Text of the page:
Collision2017 (Source: Ina von Ber)
(Source: Ina von Ber)

What drives progress, innovation and connectivity ? Are robots taking our jobs? Is there future for humans? Can technological innovation be used to maintain a competitive workforce? What do big brands want from enterprise?

Source: Ina von Ber

20,000 people from 119 countries, mostly millennials, along with a few stray baby boomers, Generation Xers & Zs came, met and connected last week at Collision2017 in New Orleans attempting to answer these and more questions. 13 standalone conferences with foci from marketing to design, coding to robotics, autotech to big data attracted 605 astonishing startups, many tech CEOs, investors and co-founders. 42.6 percent of attendees were women who participated in Collision´s “Women in Tech program“.

A good choice for Center Stage was the Coca Cola Company; a steady innovator at core, constantly reshaping the future of the organization and the panorama of startups. Captivating visionary Alan Boehme, Chief of Enterprise Architecture, Business Innovation and Emerging Technologies and his team, developed a fascinating program ensuring a better, faster job of bringing new technologies together, engaging startups and adopting state of the art innovations to blossom at Coca-Cola.

Known as “the Bridge“, the company developed a program, whereby well vetted, internally sponsored, startups are recruited and integrated, tasked to use state of the art technologies in solving burning problems and develop and redefine new themes. In return, startups are offered training, assistance with marketing, and the opportunity to participate in the program. This inspirational program with roots in Tel Aviv, has quickly expanded to other parts of the world including Boston, Los Angeles, Silicon Valley and beyond. “Where you have concentrations of capital, you tend to have hubs of innovation, especially technology. We have a long presence in Israel, but we had never really engaged in startups. So it was a good place to start and expand from there“ said Boehme.The rest was history. This successful program has grow to the speed of light and has attracted the attention of many other giants such as Turner, Mercedes Benz etc.who are now also participating.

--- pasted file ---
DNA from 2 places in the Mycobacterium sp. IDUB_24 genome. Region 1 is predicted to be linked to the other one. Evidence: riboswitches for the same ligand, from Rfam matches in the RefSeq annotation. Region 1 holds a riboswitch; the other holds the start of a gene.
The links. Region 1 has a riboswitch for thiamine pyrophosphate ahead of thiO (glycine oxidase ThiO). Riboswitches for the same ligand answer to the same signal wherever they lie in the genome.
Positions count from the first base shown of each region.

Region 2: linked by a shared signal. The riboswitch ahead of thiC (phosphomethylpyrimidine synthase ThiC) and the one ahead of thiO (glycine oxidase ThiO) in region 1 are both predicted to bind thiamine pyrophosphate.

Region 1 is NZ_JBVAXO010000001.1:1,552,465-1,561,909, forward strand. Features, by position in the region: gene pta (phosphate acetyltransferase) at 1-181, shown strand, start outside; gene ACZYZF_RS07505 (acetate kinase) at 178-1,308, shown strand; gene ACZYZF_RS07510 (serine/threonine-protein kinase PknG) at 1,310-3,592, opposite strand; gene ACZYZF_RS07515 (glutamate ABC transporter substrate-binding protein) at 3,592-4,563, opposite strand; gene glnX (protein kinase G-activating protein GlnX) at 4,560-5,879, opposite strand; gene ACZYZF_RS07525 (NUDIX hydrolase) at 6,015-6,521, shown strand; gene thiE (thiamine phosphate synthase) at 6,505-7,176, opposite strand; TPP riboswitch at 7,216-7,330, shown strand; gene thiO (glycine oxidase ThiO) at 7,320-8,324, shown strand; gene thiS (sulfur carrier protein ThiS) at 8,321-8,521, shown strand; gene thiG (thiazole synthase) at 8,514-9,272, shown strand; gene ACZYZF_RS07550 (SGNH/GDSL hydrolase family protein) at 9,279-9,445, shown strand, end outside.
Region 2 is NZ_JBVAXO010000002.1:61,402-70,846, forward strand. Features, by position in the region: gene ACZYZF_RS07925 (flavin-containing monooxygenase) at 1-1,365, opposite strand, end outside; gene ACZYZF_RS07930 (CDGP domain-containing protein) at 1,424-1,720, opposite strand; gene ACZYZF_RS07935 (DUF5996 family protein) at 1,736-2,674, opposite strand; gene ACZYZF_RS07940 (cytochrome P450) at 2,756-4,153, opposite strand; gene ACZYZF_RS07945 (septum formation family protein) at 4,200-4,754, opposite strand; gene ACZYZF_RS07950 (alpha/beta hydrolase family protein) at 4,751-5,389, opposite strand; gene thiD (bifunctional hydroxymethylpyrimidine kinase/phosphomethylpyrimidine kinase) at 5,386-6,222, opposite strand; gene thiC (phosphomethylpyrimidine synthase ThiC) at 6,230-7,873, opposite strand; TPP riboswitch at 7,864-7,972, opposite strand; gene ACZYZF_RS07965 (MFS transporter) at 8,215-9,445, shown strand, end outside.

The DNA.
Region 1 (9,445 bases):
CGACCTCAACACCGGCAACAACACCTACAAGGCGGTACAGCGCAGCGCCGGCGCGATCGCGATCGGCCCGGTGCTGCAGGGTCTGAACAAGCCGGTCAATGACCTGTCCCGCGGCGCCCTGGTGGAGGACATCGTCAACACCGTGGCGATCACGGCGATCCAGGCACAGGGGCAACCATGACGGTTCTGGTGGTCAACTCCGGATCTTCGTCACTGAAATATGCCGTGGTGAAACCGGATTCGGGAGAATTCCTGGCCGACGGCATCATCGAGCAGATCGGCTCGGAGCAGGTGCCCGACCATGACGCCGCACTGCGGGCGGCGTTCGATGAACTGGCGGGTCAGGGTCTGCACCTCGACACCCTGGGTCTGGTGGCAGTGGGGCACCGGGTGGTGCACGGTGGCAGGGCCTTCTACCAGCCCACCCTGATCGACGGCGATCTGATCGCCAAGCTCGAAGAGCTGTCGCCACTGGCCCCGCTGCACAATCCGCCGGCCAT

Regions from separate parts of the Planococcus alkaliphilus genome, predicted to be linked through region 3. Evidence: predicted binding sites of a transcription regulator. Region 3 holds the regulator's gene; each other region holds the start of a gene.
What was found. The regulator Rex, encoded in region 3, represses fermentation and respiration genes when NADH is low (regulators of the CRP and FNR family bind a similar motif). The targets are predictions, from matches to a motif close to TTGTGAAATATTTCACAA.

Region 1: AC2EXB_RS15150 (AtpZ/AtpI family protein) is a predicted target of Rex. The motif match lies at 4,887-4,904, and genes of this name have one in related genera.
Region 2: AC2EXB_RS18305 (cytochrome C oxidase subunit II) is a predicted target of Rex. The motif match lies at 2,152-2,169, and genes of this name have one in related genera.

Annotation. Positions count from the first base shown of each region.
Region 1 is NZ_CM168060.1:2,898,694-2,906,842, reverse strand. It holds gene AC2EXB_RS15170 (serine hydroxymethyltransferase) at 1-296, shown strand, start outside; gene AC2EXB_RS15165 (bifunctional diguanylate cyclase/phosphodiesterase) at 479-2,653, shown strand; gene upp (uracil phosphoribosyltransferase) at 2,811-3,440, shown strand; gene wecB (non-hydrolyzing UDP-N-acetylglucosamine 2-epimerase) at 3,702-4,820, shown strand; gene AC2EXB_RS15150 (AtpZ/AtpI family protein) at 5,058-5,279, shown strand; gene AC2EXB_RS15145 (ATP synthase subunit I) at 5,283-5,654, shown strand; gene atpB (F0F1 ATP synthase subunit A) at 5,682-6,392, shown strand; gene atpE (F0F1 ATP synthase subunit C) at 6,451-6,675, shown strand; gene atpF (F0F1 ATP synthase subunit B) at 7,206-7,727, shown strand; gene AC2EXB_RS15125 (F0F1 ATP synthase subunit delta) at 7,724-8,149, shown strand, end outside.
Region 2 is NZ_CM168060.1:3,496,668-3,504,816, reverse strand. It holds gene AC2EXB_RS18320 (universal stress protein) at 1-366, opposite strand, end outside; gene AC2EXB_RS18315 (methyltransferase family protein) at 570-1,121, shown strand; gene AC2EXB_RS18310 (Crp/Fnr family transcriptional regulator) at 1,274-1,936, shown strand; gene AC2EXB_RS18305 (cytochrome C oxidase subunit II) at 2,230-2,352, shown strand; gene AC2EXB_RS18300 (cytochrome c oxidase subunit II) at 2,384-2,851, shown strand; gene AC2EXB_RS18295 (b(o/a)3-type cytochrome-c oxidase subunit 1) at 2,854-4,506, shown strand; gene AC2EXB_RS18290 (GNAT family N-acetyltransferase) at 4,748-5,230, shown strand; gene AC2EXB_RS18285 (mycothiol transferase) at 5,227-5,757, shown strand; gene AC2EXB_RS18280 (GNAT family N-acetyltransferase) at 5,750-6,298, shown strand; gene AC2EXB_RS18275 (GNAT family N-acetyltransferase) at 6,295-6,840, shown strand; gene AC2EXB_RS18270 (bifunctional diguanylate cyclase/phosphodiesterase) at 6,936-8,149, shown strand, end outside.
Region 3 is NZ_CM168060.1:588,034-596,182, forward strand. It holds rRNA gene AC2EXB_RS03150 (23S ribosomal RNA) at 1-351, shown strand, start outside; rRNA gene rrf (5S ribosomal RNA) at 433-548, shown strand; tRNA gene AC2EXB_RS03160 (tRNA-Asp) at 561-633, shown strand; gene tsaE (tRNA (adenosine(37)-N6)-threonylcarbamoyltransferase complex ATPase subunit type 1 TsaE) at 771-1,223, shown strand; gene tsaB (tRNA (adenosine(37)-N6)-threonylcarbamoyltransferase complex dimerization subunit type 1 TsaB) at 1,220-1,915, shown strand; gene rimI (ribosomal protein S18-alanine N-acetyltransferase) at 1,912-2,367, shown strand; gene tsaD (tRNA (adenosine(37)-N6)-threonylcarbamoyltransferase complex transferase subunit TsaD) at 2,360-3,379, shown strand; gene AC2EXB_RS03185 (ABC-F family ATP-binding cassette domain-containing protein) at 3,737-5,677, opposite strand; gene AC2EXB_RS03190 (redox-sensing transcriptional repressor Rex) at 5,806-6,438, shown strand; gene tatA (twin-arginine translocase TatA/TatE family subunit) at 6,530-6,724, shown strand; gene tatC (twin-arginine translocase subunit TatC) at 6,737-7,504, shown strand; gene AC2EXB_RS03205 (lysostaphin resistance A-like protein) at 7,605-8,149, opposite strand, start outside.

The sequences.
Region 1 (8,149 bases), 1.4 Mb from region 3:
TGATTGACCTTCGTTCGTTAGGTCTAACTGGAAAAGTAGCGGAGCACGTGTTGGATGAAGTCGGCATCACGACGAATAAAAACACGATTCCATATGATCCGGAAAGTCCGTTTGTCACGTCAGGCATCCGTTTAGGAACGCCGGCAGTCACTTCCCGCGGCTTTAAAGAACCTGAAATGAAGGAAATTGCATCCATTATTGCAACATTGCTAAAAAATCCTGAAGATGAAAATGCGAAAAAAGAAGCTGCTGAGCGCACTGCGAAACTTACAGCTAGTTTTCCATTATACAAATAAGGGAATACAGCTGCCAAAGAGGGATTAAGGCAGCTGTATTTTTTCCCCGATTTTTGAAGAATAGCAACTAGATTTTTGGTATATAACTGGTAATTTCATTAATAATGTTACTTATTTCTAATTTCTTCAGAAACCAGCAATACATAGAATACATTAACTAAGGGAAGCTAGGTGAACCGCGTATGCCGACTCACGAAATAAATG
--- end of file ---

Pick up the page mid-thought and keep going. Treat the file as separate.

Other examples of Coca-Cola´s innovations and leading edge strategy, includes drones making huge splashes, dropping off coke bottles from the skies to construction workers in Singapore and coke machines communicating with mobile devices. Lesser known, but equally important, are the company´s many world wide, sustainable projects, especially focused on water stewardship, quietly contributing to the wellbeing of millions and millions of people. Capitalizing on technology´s ability to create connections between people and systems, uniting the two, reducing costs through simplification continues to positions Coca-Cola at the pinnacle of the market. It´s still the “Real Thing“, thumbs up! Excellent program team Alan!

Source: Ina von Ber